Turning Point for Glaucoma
Is glaucoma ready for an interventional treatment approach?
Published: Monday, July 3, 2023
Current glaucoma treatment models rely heavily on topical medications, generally watching and waiting for progression before interventions such as selective laser trabeculoplasty (SLT) or minimally invasive glaucoma surgery (MIGS). But effective as topical medications can be, they present significant challenges, according to Dr Iqbal “Ike” Ahmed.
Topical medications’ efficacy depends on patient adherence, which is notoriously poor, and they deliver suboptimal 24-hour intraocular pressure (IOP) control. Eye drops may even be linked to histological changes that could irreversibly damage the conjunctiva, Tenon’s capsule, and, possibly, the trabecular meshwork—potentially limiting future treatment options and promoting glaucoma progression, he noted.
Moreover, adding medications typically results in decreasing returns on IOP lowering in exchange for greater adverse effects and further reduced patient quality of life. Given these drawbacks, “it’s time we redefined what [maximum tolerated medical therapy] really means,” Dr Ahmed said.
New and emerging interventional technologies make it increasingly possible to take glaucoma treatment out of patients’ hands, leading to better 24/7 IOP control and improved quality of life for patients with mild to moderate disease. Better use could be made of these technologies by adopting an interventional approach to glaucoma therapy for first-line and stepwise treatment, Dr Ahmed argued.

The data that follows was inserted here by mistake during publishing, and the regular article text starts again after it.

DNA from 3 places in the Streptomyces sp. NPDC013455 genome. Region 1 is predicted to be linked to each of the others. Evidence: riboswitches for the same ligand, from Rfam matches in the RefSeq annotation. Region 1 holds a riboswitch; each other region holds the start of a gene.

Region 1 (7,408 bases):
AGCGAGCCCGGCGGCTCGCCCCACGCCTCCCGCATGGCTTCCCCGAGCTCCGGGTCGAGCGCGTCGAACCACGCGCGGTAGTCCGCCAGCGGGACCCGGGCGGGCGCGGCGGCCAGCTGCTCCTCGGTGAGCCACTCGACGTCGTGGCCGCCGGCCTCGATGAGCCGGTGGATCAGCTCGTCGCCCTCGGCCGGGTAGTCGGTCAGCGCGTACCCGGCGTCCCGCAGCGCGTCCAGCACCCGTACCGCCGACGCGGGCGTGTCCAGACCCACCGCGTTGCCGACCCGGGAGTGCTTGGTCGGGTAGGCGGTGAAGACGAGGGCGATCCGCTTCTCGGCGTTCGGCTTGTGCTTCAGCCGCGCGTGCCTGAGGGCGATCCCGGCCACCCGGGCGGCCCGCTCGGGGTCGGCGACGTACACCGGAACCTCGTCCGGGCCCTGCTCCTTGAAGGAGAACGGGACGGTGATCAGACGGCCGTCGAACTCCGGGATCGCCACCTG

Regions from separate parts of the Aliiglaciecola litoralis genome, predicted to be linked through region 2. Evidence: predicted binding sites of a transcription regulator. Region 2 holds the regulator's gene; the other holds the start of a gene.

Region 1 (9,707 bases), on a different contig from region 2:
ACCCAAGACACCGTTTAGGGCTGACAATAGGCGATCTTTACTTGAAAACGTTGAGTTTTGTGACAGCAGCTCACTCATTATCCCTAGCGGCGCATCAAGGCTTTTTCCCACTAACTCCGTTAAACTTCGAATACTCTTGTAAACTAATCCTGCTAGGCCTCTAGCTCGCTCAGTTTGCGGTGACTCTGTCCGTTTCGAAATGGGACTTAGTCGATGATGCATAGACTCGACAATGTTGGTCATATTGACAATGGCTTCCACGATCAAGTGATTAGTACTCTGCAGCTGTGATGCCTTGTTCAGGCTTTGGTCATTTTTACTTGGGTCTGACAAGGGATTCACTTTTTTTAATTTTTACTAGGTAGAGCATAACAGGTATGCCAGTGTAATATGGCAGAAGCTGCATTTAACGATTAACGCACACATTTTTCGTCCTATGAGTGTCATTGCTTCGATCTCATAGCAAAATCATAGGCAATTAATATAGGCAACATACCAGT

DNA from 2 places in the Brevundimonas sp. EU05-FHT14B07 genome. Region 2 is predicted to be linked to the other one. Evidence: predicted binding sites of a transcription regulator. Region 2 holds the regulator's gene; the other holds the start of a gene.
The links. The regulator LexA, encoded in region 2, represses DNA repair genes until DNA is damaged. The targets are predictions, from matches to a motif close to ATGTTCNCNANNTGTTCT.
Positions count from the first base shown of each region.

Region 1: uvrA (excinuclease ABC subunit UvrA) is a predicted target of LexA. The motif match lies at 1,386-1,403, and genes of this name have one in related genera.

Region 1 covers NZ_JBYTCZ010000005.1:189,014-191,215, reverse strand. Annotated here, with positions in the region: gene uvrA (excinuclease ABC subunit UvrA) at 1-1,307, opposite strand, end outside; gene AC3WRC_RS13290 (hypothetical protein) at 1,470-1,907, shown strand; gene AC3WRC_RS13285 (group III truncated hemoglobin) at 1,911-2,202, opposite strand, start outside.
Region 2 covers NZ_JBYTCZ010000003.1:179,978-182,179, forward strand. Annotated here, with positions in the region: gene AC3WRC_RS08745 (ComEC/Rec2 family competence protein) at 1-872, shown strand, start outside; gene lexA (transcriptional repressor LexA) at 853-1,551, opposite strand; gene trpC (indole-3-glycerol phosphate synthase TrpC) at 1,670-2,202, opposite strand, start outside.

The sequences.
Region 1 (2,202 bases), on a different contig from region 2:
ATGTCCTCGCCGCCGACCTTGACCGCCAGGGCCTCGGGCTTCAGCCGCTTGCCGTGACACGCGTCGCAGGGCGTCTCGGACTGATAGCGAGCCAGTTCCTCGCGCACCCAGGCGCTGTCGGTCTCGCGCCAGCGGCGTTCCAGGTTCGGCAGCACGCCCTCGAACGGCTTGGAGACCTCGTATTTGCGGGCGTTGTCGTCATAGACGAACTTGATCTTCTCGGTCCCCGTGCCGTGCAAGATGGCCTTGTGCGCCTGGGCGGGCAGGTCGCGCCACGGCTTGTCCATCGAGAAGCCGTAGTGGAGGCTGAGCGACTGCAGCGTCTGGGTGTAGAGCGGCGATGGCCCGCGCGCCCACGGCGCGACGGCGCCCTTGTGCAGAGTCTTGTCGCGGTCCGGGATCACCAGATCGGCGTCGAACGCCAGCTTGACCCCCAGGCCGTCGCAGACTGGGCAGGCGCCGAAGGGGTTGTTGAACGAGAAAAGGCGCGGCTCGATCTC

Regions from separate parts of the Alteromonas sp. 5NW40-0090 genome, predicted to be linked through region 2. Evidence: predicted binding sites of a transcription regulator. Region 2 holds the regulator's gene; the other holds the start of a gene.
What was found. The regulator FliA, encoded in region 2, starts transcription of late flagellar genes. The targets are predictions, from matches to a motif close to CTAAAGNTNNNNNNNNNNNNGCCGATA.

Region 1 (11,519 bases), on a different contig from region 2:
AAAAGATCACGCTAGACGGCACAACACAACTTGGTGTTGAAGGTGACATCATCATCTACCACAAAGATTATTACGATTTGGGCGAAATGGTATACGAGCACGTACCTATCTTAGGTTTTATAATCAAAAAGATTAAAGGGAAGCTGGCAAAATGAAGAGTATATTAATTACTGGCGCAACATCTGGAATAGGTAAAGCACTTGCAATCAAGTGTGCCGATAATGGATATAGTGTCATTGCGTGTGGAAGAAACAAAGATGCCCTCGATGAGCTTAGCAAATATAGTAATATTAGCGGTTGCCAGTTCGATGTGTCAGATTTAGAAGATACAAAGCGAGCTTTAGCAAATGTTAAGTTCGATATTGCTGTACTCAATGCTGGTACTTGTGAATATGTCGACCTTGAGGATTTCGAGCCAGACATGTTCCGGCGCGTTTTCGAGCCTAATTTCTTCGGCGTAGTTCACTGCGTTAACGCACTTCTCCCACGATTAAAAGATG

The interventional option
“Glaucoma therapy is really changing and evolving,” he said.
While devices currently account for only about 3% of the global glaucoma treatment market, evidence is building for SLT as first-line therapy, and earlier use of standalone MIGS. Combination phacoemulsification and MIGS is fairly well established, and microinvasive bleb surgery is gaining ground. On the near horizon are extended-release drug delivery technologies and non-incisional MIGS.
Generally, early intervention is better, as it delays progression and the need for later interventions after damage is done.
However, Dr Ahmed emphasised choosing the right patient for the right procedure at the right time is critical.
“For me, interventional glaucoma very often addresses that earlier patient who doesn’t need to have aggressive surgery but isn’t best served by medical therapy,” he said. “Glaucoma is only young once. Eventually, glaucoma gets old, and it gets harder to treat.”
What it means
Dr Ahmed described interventional glaucoma as a proactive approach, advising practitioners to consider interventions before disease progression and avoid stacking medications.
Early, predictive diagnostics may help identify when and how to best intervene. Risk factor analysis, ocular biomechanics, genetic testing, digital health records, and artificial intelligence may all support decision-making.
Active, advanced monitoring will help better monitor patients, Dr Ahmed said. Technologies include robust structure and function progression analytics, home monitoring, IOP sensors, and detecting apoptosing retinal cells.
Already, he sees progress towards interventional glaucoma.
“The waiting and watching approach is—I think, I hope—changing, evolving into a more interventional approach,” avoiding a more reactive approach and the progression it may allow, Dr Ahmed said. “We are lucky to have technologies here and coming that allow us to use intervention.”
Dr Ahmed delivered his remarks during the Stephen A Obstbaum MD Honoured Lecture during Glaucoma Day at ASCRS 2023.
Iqbal K “Ike” Ahmed MD is professor at the John A Moran Eye Center of the University of Utah, US. He is also an assistant professor at the University of Toronto, Canada, division head of ophthalmology at Trillium Health Partners, Toronto, Canada, and chief innovation officer at Prism Eye Institute, Toronto, Canada. email@example.com; firstname.lastname@example.org